Beyond the Gates of Splendor
—About this Film pdf
Beyond the Gates of Splendor is more than a story of reconciliation between a violent tribe and a handful of missionary families. It is a direct parallel, or rather an incredible real-life example, of God’s forgiveness of our sins. Although the documentary “feels” more educational and PBS-like, the story itself forces you to consider what must have been going on between the Waodani and the missionary families.
Having heard this story for years through Elisabeth Elliot’s radio programs and books, I already knew the ending and was not surprised by the basic premise of the film. However, my interviews with Steve Saint and Mart Green shed some light on how this film is impacting other people’s lives. Many who see the film are shocked that this event actually happened and that it is not a fabricated storyline. Admittedly, I have an advantage over many viewers: I’ve already experienced first-hand the power of forgiveness. And like many other Christians, I have also experienced the incredible power of God to help me overcome anger, bitterness, and mistrust in order to forgive others. Although most of us have not experienced an offense as great as murder, each has experienced some level of loss at another person’s hand. The thing that surprised me about the film was just how fresh and alive the Gospel of Christ (literally translated “the Good News”) is even today.
In his interview, Steve Saint said the question he gets most is, “How did you forgive these people?” Although his response was somewhat unusual, the question itself is one of the most powerful questions of our day. How DO you forgive someone for such an atrocity? Another interviewer said, “When I tell them [prospective viewers] about the film, the first thing they say is, ‘Are you sure they weren’t mad at them? They didn’t have any resentment?’ The storyline they accept, and then that’s the first trip up.” Indeed, in a society like ours where holding grudges and justifying revenge are the standard responses to injustice, forgiveness is a curious alternative. More than curious, however, it is effective - it certainly was for the Waodani. The forgiveness and love received by the Waodani encouraged them to make peace with the other tribesmen who had slaughtered their family members using machetes and spears. Christ’s parable of the unmerciful servant (Matt. 18:21-35) suggests that those who have been forgiven much should forgive others. Even the Lord’s Prayer states, “Forgive us our trespasses as we forgive those who trespass against us.” The power of this film, however, comes from the level of forgiveness that the Waodani experienced – a level that more closely approximates God’s depth of forgiveness for us than any token of forgiveness that we have given others.
Mart Green (CEO and founder of Every Tribe Entertainment) said something that impacted me right away. He said, “This is not some, ‘I’ll forgive you, but I hope I never see you again’ kind of story. It’s, ‘I’ll forgive you and I’m gonna move my family, four kids, with no electricity and running water to Ecuador and live in a hut with you.’” It gave me chills as he spoke it. That depth of forgiveness is confounding. The idea that God forgave us on a level far deeper is even more confounding! After all, we are not perfectly changed into upright, model citizens overnight. We continue to sin and to offend God as we work through our faith. Acceptance of God’s forgiveness, however, is the first step in learning to make peace with others. Most who hear Christ’s message respond to the idea much like those prospective viewers. We ask, “Are you sure God isn’t still mad at us? He doesn’t have any resentment? The storyline of Christ’s death is fine, but that part about forgiveness trips me up!” It seems too good to be true. When we finally accept and experience that forgiveness first-hand, we can be freed from grudges, vendettas, and the bondage of hatred.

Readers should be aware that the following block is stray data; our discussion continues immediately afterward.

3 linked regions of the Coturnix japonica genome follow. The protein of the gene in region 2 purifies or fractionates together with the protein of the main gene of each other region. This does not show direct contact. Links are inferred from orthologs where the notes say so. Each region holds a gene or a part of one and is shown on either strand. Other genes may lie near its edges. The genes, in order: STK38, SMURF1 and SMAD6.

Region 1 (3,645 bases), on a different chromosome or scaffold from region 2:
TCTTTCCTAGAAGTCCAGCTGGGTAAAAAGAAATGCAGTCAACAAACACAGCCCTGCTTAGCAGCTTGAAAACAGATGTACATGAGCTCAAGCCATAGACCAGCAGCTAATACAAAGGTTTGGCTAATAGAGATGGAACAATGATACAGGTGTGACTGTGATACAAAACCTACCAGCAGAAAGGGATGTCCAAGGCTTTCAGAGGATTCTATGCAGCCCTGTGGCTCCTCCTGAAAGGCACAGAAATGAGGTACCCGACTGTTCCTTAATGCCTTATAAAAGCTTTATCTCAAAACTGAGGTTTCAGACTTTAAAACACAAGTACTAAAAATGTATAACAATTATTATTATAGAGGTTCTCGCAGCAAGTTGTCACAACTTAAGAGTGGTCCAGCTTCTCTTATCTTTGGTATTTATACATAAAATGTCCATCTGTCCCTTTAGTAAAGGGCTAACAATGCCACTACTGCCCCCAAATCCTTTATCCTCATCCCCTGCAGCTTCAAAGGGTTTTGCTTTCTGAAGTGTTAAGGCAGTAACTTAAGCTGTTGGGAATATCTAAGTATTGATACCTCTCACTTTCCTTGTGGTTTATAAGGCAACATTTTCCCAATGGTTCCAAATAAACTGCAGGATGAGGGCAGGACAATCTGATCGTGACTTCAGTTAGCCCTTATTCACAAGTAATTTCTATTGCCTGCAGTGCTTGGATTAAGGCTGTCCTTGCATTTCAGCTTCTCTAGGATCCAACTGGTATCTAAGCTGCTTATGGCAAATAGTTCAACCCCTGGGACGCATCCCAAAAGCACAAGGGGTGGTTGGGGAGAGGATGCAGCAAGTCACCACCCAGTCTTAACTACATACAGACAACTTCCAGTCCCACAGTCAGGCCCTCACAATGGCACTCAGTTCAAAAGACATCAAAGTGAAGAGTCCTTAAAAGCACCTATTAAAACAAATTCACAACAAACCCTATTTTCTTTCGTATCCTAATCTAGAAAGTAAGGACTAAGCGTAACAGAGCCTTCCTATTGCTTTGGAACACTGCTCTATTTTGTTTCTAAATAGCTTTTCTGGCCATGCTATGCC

Really, the story of the Waodani is an almost exact model of how Christ and His Church operate. Through Christ’s death, God sees fit to forgive humanity much like the missionaries forgave the Waodani. And as Mart pointed out, this commitment to forgiveness is total: He comes to live in the jungles of our hearts. The Holy Spirit teaches us how to obey God, live peaceably and treat others lovingly - to become “civilized” in a sense – just like the missionaries taught the Waodani. Although we still fight the battles of forgiveness within our own tribes, the power of the Spirit and the strength of others’ examples triumph over even the deepest hatred. They help us complete the cycle of forgiveness.
I believe this is the heart of the message that the Waodani wanted us to receive. It is why they agreed to do the film. THEY wanted to make an impact on US. It was their desire that we see the death and loss that comes from hatred, the long-term damage of unforgiveness, and the beauty that God’s love and God’s laws can create in our lives.
Overall, I loved this film -not so much because it was a new idea to me, but because it was a vivid reminder. Sometimes I take this message for granted and try to be “politically correct” instead of sharing the good news that people want to hear. At a funeral last week, I was reminded of how valuable the good news of Christ is to those whose hearts this world has left broken. It is, in fact, the greatest news we could possibly encounter. It is life and peace. At least, it has been to the Waodani.
—About this Film pdf